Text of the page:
City wants to "phase out (my)mobile home park" close down park?


#1

I have a serious concern regarding the city and my mhp. Originally, went to building department to inquire about turning on electricity to a lot we had brought an RV into…but that changed quickly!!
Factors:

  • The park is in a very popular Florida vacation destination
  • 55 permitted spaces, is older, older homes, mostly POH, and with small lots,
  • Originally acquired distressed 5 years ago, improving consistently
  • Active Operating permit and business license, no open code issues
  • Legal, non conforming

Issues:

  • Park sits in the middle 1/3 of a full block the city wants to see redeveloped.
  • Both parcels on either side (1/3 each) were at one time MHP, now both are vacant and have approved zoning changes for new ALF construction
  • One was vacated before I had any interest, the other park was closed down due to multiple, uncorrected code issues. Basically, bad ownership, management.

Concerns:

  • City openly stated they want to phase out mhp
  • Was told they would be sending in code to make sure “we know whats there”

What rights do I have to prevent the future “witchhunt” that is coming.? We run a clean tight park, on site management, full time on site maintenance, back ground checks, security cameras etc, but the majority of the homes are 40+ years, so obviously there are items not up to current codes.

Anyone else have to fight this battle? Any and all feedback would be appreciated.


#2

Yes, and you need an attorney.

David D. Eastman, Esq.
Lutz, Bobo, Telfair, Eastman, Gabel & Lee
2155 Delta Boulevard, Suite 210-B
Tallahassee, Florida 32303
(850) 521-0890
eastman@floridahousinglaw.com


#3

Figure out what you want to sell the park, then double it. Tell the city this is your price to walk away. Otherwise, see you in court.


#4

Thanks Charles and Corbay-

Since they have not actually done anything,it may be premature to call David Eastman? I would be fine selling it at a fair price, although I highly doubt I would get anything close to acceptable, as the city has already shown to “fight dirty” thusly, I do not want to accelerate any confrontation or issues.


#5

If you get an influx of code enforcement violations for a long time also query any federal discrimination laws the city could be bending as part of your legal narrative.


#6

JHutson,

Thank you- your input is appreciated, looks like an unsettling battle ahead.


#7

It’s never too early to speak with an attorney. It doesn’t mean he needs to get involved right away in speaking with the city but he is the best person to answer your questions about what rights you have and can better guide you through how to work with the city going forward.


#8

We have a client going through this with one of his communities as well. It is very winnable with the recent changes in the federal Fair Housing Letters of Advisement.

CharlesD is giving you some very good advice and has given you the name of a very good attorney for this situation. You should listen to him.


#9

Thanks to all… Will be calling David Eastman today. I would be very interested in the outcome of anyone going through a similar situation.


#10

I’ve been through a similar situation in the last 6 months - not as dramatic as yours where they outright said they want to “phase out” the park. But after we purchased and began cleaning up and improving a very bad park in a verrryyyy good neighborhood - we started getting static from both sides - badly behaved and non-paying residents who didn’t want to shape up, and a city who clearly didn’t want this park there. A 5 star municipal lawyer changed the city’s attitude right quick - and a good eviction lawyer helped win even the toughest eviction cases.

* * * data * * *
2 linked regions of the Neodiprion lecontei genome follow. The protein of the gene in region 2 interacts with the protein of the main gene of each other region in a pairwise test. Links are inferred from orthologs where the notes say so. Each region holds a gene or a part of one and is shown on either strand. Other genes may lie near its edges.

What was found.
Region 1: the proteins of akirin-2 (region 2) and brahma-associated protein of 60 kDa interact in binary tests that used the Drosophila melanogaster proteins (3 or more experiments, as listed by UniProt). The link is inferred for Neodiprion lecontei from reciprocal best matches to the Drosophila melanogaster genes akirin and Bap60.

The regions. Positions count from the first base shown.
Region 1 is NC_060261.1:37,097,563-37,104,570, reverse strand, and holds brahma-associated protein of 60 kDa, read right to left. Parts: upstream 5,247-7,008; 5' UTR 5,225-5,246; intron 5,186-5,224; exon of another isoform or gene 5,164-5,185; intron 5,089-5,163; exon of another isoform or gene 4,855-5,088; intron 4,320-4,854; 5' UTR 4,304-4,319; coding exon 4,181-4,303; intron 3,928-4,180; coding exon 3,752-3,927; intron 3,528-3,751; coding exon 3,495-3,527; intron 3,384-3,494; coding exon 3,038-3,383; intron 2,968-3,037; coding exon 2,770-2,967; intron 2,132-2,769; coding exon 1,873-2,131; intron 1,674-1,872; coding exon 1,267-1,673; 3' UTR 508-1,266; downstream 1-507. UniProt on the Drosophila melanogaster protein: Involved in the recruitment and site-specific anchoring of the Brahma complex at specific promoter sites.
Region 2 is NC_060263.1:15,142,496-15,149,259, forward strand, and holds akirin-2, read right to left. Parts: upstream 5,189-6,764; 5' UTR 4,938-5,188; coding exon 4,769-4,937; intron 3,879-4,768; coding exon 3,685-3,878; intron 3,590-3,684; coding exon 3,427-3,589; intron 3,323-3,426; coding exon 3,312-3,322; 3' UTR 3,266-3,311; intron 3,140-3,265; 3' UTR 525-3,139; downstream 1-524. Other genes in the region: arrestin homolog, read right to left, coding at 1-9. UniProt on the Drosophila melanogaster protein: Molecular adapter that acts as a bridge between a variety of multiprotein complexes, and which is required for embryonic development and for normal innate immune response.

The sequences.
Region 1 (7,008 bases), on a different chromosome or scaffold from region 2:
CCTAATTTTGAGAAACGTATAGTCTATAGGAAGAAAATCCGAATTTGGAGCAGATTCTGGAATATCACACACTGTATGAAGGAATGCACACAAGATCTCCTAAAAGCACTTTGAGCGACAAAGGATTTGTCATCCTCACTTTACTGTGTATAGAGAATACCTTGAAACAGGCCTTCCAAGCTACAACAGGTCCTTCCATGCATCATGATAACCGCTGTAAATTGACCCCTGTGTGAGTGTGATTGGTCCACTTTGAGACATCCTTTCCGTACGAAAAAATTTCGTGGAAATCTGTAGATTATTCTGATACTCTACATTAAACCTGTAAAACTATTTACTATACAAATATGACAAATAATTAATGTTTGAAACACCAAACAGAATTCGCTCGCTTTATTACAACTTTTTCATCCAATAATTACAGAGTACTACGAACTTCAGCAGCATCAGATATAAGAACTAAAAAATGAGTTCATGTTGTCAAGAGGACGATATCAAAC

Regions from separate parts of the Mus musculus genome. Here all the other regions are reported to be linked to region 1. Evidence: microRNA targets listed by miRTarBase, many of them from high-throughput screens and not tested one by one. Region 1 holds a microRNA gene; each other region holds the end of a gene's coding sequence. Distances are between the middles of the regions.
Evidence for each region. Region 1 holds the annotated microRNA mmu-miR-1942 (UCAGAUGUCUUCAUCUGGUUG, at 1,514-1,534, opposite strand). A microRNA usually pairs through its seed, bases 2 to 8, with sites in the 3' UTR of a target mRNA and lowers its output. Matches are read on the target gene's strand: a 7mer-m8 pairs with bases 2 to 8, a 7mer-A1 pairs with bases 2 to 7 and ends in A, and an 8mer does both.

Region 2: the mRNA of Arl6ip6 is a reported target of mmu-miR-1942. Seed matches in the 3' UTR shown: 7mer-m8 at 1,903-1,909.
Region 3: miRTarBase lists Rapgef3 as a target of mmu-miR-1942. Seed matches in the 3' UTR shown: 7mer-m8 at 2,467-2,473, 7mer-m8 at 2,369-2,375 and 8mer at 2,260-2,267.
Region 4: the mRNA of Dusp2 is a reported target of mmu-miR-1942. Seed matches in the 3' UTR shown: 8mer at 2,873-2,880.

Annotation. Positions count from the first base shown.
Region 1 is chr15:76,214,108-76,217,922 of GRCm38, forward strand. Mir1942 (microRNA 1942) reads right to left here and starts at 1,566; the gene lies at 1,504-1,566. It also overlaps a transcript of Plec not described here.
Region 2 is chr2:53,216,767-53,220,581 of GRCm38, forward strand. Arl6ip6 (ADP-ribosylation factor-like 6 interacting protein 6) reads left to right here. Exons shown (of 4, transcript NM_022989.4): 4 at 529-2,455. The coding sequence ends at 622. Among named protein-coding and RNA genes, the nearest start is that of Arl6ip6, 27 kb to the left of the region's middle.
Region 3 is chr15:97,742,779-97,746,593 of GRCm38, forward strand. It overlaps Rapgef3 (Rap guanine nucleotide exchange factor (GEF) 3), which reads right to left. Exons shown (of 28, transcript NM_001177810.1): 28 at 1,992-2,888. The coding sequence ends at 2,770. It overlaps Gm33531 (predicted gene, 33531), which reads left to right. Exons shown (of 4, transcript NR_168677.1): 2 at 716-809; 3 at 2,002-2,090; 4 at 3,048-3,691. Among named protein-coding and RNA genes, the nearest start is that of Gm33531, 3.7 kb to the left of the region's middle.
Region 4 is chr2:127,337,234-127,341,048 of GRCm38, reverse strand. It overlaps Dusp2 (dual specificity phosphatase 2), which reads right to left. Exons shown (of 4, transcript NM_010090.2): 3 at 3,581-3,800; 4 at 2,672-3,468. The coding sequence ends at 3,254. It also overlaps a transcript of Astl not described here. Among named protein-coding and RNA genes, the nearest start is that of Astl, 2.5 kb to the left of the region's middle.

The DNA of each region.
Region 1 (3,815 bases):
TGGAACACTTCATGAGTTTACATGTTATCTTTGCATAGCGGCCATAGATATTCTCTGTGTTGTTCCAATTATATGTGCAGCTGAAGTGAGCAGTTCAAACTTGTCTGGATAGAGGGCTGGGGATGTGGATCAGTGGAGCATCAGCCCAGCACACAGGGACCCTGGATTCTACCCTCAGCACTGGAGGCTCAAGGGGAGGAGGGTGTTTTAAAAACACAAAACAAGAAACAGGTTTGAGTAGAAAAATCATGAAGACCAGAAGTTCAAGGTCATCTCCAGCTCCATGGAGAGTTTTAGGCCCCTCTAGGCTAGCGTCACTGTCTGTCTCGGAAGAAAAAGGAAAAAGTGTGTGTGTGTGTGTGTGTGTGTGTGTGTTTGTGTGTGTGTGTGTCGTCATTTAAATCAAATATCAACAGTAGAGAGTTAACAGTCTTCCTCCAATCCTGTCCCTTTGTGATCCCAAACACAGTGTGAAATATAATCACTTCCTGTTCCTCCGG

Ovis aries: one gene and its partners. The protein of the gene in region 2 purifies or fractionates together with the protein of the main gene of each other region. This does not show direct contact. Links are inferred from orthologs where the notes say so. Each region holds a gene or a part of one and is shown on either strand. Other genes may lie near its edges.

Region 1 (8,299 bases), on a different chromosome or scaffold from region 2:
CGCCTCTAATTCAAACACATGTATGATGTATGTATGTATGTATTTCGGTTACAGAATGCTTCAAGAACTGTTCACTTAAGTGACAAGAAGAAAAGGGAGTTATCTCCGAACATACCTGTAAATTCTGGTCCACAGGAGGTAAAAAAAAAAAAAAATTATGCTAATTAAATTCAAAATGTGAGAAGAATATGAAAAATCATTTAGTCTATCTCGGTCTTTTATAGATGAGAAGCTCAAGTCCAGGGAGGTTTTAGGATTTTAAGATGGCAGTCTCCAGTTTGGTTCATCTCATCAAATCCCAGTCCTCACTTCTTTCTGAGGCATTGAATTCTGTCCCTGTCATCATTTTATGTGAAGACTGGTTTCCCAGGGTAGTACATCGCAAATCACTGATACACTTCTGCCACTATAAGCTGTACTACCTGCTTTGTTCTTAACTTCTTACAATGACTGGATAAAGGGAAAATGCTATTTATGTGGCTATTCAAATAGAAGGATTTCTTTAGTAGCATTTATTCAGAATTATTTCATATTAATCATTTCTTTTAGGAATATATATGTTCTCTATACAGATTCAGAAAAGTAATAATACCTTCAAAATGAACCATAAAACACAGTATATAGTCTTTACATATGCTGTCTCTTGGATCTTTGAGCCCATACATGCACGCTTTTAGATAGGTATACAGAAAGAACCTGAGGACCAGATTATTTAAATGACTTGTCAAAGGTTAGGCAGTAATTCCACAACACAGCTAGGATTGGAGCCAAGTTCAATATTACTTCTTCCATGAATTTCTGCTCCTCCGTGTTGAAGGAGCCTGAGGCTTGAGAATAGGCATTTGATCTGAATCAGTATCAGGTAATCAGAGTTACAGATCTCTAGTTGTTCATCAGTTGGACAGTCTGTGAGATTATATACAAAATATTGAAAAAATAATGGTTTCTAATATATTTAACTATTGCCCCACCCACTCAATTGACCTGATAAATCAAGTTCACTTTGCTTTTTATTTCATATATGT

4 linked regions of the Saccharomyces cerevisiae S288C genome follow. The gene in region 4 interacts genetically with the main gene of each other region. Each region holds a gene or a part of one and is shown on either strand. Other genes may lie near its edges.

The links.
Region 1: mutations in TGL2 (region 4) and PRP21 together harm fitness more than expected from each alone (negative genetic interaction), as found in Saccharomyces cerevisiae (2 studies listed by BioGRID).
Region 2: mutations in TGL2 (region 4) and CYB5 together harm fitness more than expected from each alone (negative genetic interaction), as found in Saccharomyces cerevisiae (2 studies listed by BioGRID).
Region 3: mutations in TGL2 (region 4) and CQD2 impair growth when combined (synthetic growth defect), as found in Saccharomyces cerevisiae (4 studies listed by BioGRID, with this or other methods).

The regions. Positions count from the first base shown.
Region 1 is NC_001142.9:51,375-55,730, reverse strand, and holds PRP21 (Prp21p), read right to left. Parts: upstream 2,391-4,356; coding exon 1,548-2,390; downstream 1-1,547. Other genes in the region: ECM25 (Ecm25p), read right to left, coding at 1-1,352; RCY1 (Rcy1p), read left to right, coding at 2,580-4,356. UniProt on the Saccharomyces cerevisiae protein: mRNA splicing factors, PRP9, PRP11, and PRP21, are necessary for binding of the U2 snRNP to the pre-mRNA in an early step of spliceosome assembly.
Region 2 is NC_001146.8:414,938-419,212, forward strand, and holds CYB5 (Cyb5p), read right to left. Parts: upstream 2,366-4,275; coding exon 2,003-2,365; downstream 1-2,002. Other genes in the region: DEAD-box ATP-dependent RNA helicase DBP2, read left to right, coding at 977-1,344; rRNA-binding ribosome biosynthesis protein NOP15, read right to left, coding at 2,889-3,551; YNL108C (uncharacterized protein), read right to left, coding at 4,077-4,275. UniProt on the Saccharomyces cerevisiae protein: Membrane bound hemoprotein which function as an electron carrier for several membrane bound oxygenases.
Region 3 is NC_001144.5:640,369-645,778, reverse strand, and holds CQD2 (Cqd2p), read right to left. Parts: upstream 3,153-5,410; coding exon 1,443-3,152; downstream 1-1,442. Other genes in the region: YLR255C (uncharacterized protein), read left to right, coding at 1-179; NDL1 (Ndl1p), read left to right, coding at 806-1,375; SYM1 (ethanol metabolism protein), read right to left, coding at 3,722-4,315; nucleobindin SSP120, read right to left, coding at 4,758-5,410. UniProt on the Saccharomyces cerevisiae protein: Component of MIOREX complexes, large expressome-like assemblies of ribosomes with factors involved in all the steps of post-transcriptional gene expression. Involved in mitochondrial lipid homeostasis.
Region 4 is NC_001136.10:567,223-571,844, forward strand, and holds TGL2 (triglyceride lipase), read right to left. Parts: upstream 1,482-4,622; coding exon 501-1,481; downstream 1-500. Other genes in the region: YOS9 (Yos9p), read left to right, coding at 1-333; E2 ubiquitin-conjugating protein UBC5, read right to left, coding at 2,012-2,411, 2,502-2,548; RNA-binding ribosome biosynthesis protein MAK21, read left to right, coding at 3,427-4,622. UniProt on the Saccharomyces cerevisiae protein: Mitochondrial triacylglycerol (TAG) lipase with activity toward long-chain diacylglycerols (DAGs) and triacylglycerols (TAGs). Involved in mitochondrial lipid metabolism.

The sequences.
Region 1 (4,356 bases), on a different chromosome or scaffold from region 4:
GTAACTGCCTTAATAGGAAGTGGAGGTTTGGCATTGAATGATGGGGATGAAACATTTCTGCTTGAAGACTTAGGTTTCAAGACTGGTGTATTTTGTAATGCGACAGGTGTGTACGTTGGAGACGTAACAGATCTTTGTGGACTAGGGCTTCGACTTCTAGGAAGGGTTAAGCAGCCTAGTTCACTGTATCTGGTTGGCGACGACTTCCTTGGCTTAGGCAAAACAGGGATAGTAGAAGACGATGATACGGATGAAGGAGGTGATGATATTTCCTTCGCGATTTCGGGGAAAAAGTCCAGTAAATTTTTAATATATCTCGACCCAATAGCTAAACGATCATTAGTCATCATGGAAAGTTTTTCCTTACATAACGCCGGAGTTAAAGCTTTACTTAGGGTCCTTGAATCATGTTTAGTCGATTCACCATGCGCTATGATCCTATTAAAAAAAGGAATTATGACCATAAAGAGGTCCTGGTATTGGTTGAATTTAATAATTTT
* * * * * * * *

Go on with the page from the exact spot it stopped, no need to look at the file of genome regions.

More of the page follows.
#11

Additional things I’ve learned George:

1 - City code officers, fire inspectors AND even city attorneys may all try to overreach and play games. They may ask questions they have no right to get an answer to. They likely do NOT know the law as it applies to mobile home parks (the ones here didn’t).

2 - Do not become ridden with anxiety - that will not help. You will win this fight if it’s coming but unfortunately you will probably have to get a bit dusty (or your lawyer will) before a city will back off if they have ignorant people who are misinformed and think they can shut down a clean running park.

3 - Be very very nice until that doesn’t work and then get very, very nasty and aggressive - through your lawyer of course.

4 - Document EVERYTHING. Send all communications through email - let the idiots build themselves a paper trail of stupid comments and questions to hang themselves with. If Florida is a one party consent state WRT recording - ALWAYS “wear a wire” aka a recording device when you speak with gov’t.

5 - Buy a bunch of battery powered Arlo Pro 2 and Arlo Go motion detecting video cameras NOW and pepper the park with them. Be sure to post the “video recording” signs and don’t violate privacy laws. The cameras are there only for your use of course to look for vandalism etc. IF THOSE CAMERAS HAPPEN TO CATCH NOSY INSPECTORS HOUNDING YOUR RESIDENTS OR YOU OVER AND OVER - SO BE IT.

Use video clips and timelines of communications with city officials to build a nasty picture of their behavior to use as a weapon if you have to later.

But really - just follow your lawyer’s advice.


#12

Ivan,

GREAT advice, thank you. At this time, I am not overly anxious, but it definitely helps knowing others have gone through it. What I am definitely aware of, the city is somewhat controlled by a couple of families with deep roots and deeper pockets, who have generally had everything their ways forever.


#13

I went thru the same situation in N FL, a tenant complained to the city and they were all over us on code issues , EVEN TENANTS THAT OWNED THEIR OWN HOMES! i had an atty send a letter , great info above ,
be proactive on this …